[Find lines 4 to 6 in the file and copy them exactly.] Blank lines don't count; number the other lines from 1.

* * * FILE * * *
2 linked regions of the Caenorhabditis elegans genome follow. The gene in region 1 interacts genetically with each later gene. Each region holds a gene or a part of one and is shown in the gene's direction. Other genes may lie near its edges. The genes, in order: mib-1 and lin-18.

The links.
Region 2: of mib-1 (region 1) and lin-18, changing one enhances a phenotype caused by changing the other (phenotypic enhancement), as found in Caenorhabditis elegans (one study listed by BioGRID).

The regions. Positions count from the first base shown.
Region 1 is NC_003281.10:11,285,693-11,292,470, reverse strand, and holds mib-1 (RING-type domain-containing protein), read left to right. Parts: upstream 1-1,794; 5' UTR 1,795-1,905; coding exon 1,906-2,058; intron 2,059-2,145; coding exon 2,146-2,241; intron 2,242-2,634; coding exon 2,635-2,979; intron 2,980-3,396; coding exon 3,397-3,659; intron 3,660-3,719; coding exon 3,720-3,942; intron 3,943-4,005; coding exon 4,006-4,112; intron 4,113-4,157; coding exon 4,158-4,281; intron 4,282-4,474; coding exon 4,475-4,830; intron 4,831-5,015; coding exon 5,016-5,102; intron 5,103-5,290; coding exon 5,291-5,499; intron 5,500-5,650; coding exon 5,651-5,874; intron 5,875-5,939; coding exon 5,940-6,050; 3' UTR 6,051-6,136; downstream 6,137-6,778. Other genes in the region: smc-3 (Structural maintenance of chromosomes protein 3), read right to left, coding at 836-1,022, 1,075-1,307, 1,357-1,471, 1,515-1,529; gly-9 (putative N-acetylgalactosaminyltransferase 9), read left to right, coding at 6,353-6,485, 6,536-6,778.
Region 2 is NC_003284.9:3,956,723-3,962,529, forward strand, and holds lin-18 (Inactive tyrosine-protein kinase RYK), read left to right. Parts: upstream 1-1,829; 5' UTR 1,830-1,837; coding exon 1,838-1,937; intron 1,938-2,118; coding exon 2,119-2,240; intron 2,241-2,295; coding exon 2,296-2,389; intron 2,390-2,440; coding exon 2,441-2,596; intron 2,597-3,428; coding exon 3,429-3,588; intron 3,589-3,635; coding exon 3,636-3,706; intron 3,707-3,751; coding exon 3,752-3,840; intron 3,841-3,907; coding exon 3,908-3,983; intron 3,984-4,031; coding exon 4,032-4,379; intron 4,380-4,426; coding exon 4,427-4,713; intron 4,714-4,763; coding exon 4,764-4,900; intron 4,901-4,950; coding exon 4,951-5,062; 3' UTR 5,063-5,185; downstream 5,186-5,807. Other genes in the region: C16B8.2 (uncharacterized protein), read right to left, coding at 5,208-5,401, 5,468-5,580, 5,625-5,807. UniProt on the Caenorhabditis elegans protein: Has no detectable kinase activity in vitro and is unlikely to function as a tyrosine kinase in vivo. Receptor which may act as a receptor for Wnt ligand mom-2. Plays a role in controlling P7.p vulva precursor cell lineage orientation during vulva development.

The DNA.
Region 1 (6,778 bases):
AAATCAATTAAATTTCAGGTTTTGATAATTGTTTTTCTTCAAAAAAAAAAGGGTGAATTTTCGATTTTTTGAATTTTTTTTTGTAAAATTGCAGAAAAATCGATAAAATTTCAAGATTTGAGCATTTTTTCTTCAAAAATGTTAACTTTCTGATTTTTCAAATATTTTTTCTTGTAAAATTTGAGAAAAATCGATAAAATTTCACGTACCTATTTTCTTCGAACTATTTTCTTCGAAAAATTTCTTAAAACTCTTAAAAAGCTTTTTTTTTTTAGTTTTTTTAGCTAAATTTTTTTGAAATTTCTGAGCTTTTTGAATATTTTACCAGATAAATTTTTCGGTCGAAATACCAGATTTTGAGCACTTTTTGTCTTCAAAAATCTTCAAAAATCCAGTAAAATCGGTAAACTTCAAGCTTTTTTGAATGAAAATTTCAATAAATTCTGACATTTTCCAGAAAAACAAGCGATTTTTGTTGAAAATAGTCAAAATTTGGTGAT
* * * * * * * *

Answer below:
The regions. Positions count from the first base shown.
Region 1 is NC_003281.10:11,285,693-11,292,470, reverse strand, and holds mib-1 (RING-type domain-containing protein), read left to right. Parts: upstream 1-1,794; 5' UTR 1,795-1,905; coding exon 1,906-2,058; intron 2,059-2,145; coding exon 2,146-2,241; intron 2,242-2,634; coding exon 2,635-2,979; intron 2,980-3,396; coding exon 3,397-3,659; intron 3,660-3,719; coding exon 3,720-3,942; intron 3,943-4,005; coding exon 4,006-4,112; intron 4,113-4,157; coding exon 4,158-4,281; intron 4,282-4,474; coding exon 4,475-4,830; intron 4,831-5,015; coding exon 5,016-5,102; intron 5,103-5,290; coding exon 5,291-5,499; intron 5,500-5,650; coding exon 5,651-5,874; intron 5,875-5,939; coding exon 5,940-6,050; 3' UTR 6,051-6,136; downstream 6,137-6,778. Other genes in the region: smc-3 (Structural maintenance of chromosomes protein 3), read right to left, coding at 836-1,022, 1,075-1,307, 1,357-1,471, 1,515-1,529; gly-9 (putative N-acetylgalactosaminyltransferase 9), read left to right, coding at 6,353-6,485, 6,536-6,778.
Region 2 is NC_003284.9:3,956,723-3,962,529, forward strand, and holds lin-18 (Inactive tyrosine-protein kinase RYK), read left to right. Parts: upstream 1-1,829; 5' UTR 1,830-1,837; coding exon 1,838-1,937; intron 1,938-2,118; coding exon 2,119-2,240; intron 2,241-2,295; coding exon 2,296-2,389; intron 2,390-2,440; coding exon 2,441-2,596; intron 2,597-3,428; coding exon 3,429-3,588; intron 3,589-3,635; coding exon 3,636-3,706; intron 3,707-3,751; coding exon 3,752-3,840; intron 3,841-3,907; coding exon 3,908-3,983; intron 3,984-4,031; coding exon 4,032-4,379; intron 4,380-4,426; coding exon 4,427-4,713; intron 4,714-4,763; coding exon 4,764-4,900; intron 4,901-4,950; coding exon 4,951-5,062; 3' UTR 5,063-5,185; downstream 5,186-5,807. Other genes in the region: C16B8.2 (uncharacterized protein), read right to left, coding at 5,208-5,401, 5,468-5,580, 5,625-5,807. UniProt on the Caenorhabditis elegans protein: Has no detectable kinase activity in vitro and is unlikely to function as a tyrosine kinase in vivo. Receptor which may act as a receptor for Wnt ligand mom-2. Plays a role in controlling P7.p vulva precursor cell lineage orientation during vulva development.